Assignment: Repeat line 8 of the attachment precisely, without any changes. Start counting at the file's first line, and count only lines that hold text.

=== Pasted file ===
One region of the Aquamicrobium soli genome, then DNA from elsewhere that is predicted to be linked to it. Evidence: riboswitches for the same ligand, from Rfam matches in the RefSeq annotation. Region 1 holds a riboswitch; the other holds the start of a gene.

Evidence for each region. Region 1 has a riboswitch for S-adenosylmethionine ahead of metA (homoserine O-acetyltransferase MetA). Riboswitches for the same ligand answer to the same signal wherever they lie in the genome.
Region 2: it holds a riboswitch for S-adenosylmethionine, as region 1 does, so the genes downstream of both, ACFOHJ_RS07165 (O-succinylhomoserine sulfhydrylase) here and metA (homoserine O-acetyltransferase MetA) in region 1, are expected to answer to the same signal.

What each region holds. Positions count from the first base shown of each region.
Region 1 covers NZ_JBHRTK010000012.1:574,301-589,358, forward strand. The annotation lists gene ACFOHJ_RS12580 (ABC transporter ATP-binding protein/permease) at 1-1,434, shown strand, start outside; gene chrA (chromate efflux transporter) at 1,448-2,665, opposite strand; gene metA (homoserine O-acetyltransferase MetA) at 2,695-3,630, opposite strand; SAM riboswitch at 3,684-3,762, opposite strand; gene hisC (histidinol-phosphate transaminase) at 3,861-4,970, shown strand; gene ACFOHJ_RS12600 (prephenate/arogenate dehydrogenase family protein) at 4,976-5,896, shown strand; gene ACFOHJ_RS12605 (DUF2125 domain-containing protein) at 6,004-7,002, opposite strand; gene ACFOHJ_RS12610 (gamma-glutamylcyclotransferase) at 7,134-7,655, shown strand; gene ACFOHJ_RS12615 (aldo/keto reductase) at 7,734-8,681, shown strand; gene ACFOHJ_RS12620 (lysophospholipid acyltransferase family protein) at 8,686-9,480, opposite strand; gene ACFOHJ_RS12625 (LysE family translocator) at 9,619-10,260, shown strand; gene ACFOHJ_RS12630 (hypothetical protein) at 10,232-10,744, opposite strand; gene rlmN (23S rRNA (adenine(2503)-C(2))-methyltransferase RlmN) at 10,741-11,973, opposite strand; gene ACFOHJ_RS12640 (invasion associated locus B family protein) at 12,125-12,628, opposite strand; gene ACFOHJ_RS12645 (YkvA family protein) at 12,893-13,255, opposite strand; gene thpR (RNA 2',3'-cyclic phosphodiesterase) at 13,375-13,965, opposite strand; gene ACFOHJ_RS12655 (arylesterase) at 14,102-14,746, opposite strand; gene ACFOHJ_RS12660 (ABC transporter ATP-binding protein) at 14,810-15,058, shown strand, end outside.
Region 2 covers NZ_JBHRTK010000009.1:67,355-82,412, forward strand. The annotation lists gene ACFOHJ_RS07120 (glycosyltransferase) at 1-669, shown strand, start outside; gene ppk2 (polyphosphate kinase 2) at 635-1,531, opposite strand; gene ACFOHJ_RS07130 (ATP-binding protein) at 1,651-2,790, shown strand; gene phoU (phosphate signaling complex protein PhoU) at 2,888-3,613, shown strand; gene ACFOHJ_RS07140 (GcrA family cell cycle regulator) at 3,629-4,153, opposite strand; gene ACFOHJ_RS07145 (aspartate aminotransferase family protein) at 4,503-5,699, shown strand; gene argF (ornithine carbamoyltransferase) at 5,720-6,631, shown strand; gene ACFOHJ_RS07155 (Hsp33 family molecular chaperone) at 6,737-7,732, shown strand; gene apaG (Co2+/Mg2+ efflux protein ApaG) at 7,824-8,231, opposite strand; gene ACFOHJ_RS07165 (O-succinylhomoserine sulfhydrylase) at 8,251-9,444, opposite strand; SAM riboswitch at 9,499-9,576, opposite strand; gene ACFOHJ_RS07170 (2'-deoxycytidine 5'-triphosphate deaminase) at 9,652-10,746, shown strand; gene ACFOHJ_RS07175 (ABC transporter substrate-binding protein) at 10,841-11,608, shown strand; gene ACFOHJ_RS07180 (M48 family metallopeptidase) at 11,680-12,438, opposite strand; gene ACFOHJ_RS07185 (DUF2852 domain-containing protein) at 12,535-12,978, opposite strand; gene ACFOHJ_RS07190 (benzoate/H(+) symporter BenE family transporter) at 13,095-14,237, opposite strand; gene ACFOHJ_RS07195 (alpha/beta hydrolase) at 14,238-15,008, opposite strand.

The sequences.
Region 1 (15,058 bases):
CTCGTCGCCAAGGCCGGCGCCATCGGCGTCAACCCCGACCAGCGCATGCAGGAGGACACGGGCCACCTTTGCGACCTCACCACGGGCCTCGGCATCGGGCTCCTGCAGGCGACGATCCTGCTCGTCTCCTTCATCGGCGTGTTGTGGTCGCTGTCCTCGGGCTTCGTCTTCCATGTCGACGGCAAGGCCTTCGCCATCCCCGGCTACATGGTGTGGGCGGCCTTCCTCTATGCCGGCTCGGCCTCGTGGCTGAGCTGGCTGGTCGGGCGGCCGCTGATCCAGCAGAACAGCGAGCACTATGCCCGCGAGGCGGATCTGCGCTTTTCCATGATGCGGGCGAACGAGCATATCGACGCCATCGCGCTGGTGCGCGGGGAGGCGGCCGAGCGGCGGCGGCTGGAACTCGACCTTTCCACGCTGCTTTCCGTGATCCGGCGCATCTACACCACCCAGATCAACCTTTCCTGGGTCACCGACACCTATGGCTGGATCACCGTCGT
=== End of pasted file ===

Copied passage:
Region 1 (15,058 bases):